Throughout Canada, many people prefer to use their barbecue grills well into the winter months of the year. Whether it’s for hosting parties year-round or just for whipping up a meal that feels like summer, many people truly enjoy barbecuing no matter what month it is. It doesn’t even matter what type of grill they have.

With propane grills being just as popular as charcoal grills, there eventually comes a time when your tank needs refuelling. Many stores are likely to have closed their refuelling stations for the winter, so doing your refuelling is the next best option. However, doing the process at home can look quite daunting if you don’t know how at first.

To show you how to refuel the propane tank for Napoleon gas grills as well as other models, we’ve put together this guide to make it easy to do.

What to check for before refuelling

Before you begin to search for stores that allow you to refuel your propane tank or before you do it yourself, there are a few factors you need to check first. Many of these factors have to deal with preventing any damage from happening, ensuring that you, your family and your home are safe before and after refuelling. 

Check the tank for damage

One of the most important steps to take before you refuel is to check the tank itself for any damage. Typically, since propane tanks used for barbecues are much heavier and sturdier than other tanks, most of the damage can appear in the form of small dents, dings or bulges. However, it’s incredibly important to pay attention to those small dents as well.

Though they might be small, even one dent or bump can increase the risk of damage to its surroundings. Dents can often be a sign of a potential leak that can cause fires or – on extremely rare occasions – explosions. Bumps and bulges can also be a sign of pressure building up inside the tank or a sign that the metal in that area is thin. If you find any of these problems when you check your tank, take it in to be replaced as soon as possible, regardless of the dent’s size.

Similarly, check for any rust on the surface of your propane tank. If you find rust, you can use fine-grit sandpaper or steel wool to remove the rust. However, avoid scrubbers or materials that can cause sparks. If the rust is too stubborn or too far into the metal of the tank, replace the tank since the corrosion has weakened it. Never ignore any small amounts of damage, rust or otherwise!

Check for the tank’s age

The age of the tank itself can also be incredibly important in whether or not you can refuel it. Many of these tanks often have a shelf life of 12 years, and while the propane inside may not go bad, the tank can wear out much faster. On average, many propane companies and barbecuers say that you can use and refuel the tank as usual, but recommend a new tank after 10 years have passed. You can often find the date on the upper section of the tank’s handle when checking.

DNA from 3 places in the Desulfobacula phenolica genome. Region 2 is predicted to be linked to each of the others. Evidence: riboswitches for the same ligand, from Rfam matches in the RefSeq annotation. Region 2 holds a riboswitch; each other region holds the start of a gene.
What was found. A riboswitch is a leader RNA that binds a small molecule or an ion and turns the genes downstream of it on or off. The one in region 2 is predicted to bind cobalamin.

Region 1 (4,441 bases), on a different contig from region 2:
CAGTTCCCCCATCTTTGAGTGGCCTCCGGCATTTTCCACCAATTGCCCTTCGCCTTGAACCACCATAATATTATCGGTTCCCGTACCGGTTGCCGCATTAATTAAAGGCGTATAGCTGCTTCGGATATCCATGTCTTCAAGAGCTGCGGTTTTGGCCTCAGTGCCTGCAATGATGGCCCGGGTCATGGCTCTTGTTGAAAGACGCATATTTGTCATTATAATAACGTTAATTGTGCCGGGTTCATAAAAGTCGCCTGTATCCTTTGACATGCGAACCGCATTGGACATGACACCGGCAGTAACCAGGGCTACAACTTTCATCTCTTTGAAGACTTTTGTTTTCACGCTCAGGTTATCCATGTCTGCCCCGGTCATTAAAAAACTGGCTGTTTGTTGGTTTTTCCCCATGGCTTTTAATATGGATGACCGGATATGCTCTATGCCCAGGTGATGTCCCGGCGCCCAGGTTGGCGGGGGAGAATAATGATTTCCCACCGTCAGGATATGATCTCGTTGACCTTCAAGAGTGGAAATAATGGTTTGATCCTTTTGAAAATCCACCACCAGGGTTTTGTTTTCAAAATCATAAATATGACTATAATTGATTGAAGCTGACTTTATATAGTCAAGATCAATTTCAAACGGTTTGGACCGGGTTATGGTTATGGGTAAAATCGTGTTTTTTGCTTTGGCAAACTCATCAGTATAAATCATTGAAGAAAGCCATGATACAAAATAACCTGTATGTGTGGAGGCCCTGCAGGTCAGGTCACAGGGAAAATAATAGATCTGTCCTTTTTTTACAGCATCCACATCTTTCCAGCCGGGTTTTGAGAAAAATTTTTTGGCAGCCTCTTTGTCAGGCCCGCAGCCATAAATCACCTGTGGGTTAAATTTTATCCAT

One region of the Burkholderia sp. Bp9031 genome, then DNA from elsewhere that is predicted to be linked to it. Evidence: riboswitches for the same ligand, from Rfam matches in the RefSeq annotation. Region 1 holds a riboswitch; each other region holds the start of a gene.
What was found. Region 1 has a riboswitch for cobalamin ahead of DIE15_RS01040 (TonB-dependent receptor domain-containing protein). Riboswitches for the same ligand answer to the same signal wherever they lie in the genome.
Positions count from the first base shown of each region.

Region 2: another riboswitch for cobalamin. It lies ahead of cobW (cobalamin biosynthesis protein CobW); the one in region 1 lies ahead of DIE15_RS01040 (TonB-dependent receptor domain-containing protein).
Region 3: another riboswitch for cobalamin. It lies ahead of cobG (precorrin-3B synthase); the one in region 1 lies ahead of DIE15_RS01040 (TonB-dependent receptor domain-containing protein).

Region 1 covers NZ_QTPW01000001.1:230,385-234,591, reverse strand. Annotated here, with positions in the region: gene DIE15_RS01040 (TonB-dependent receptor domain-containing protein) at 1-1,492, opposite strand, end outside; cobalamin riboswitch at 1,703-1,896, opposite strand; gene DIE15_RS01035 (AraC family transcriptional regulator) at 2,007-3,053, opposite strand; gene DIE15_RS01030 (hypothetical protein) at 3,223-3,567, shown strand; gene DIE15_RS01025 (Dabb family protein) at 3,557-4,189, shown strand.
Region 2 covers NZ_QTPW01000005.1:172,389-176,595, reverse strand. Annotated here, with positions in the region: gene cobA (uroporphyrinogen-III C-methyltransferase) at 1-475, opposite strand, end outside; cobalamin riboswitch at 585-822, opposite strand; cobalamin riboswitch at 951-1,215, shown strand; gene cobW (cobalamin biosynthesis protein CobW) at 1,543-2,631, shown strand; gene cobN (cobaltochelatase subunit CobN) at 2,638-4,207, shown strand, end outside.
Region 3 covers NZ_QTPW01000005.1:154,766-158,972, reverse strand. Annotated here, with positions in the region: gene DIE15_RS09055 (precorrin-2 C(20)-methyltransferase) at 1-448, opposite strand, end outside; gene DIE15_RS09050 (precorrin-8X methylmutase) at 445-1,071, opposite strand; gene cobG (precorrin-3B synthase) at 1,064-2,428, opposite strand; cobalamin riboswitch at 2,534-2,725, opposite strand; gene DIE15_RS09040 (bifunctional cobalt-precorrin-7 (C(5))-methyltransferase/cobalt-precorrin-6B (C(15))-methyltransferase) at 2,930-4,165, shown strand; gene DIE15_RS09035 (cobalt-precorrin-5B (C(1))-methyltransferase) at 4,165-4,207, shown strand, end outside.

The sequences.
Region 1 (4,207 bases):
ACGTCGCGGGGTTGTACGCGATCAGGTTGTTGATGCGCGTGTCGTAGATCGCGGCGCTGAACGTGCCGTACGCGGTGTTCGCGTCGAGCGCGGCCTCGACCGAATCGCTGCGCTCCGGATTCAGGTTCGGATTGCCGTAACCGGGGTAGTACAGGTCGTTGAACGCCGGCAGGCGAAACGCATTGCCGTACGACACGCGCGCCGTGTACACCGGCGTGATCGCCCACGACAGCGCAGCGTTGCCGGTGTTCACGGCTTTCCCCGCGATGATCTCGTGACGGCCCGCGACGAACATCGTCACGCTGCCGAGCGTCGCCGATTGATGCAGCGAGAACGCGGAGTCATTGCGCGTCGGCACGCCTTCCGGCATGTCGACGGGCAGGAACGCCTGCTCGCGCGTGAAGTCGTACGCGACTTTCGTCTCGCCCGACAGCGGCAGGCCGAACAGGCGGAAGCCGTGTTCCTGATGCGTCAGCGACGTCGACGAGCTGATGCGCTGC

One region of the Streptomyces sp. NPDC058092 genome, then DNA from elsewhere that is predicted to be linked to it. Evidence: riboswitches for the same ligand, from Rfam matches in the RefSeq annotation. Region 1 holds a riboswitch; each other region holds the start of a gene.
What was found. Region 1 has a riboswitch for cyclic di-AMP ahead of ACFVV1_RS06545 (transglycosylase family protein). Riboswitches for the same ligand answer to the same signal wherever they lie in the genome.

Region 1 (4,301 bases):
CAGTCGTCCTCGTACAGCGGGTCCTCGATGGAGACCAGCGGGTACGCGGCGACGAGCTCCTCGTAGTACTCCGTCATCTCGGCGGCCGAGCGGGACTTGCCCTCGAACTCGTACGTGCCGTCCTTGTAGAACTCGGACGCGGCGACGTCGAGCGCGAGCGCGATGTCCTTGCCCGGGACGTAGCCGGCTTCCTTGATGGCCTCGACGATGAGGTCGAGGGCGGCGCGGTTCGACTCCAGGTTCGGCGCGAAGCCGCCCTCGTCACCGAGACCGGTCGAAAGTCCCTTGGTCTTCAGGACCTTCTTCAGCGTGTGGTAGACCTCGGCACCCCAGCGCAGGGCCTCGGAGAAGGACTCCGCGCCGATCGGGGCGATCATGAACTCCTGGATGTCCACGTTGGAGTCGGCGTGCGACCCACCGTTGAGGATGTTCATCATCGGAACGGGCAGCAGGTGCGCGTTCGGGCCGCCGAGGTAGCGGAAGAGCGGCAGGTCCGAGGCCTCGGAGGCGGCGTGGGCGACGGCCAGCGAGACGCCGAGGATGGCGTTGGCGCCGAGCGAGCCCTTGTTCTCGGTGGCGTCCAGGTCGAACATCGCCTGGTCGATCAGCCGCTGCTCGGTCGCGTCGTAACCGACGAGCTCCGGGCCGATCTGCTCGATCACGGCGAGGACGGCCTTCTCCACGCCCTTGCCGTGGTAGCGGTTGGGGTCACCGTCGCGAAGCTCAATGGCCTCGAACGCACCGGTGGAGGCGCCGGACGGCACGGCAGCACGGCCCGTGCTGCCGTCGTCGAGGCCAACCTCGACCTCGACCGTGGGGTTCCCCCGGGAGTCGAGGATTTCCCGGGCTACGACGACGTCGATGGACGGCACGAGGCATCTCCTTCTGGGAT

This is primarily due to how, with age, the tank becomes more vulnerable to rust and leaks. As we mentioned above, even the slightest damage can lead to dangerous conditions, so it’s better to bring it to a gas dealer or a similar company. In many cases, you can even get a new tank from the same place.

Make sure the tank can be refuelled

Of course, the most important factor in refuelling the tank is whether the connections allow it in the first place. Not every propane tank can be filled up again and the best way to see if yours can be is by checking the valve on top.

These valves are called an OPD or an overfilling prevention device, and as the name suggests, make it so the propane tank can’t be filled past a certain limit. As per national fire and safety standards, propane tanks that weigh between four to forty pounds must have an OPD attached. So, if your tank has a rectangular valve, you can definitely refuel the tank.

How to refuel your propane tank

If your tank is in good condition, has an OPD valve and isn’t past its shelf life, All that’s left is finding a place to refuel the propane tank. Ideally, the best idea is to buy the propane from a store or a company that offers propane for barbecuing, but there are also ways to do it between two tanks.

Start by taking a connector hose and screwing it counterclockwise onto both your empty tank and the filled one. For your receiving tank, you’ll need to find a receptor port while the supplying tank needs a supply port. Slowly open the valve on the supplying tank until you hear the hiss of the propane moving through the hose. As the gas transfers, your tank will start to heat up, so keep a hand on it to know when to close the supply valve. At 80 percent capacity, close the valve and open the bleeder valve to check your tank hasn’t overfilled.

The 80/20 rule

Most tanks have a set rule as to how much you can legally fill a propane tank. This rule is primarily there to ensure everyone’s safety, but the extra 20 percent of space is also there to allow for the propane’s expansion rate. As tempting as completely filling the tank can be for barbecuing, safety does have to come first!


Refuelling a tank can be quite simple at first glance, but there are still a few things you need to make sure of first. Refilling a damaged tank and even transporting an empty one can be quite dangerous since the propane itself can still linger and cause hazards. Additionally, not all tanks can be filled, so checking the valves first is just as important. Only once you’ve done the needed checks can you go ahead and refill them.

By Manali

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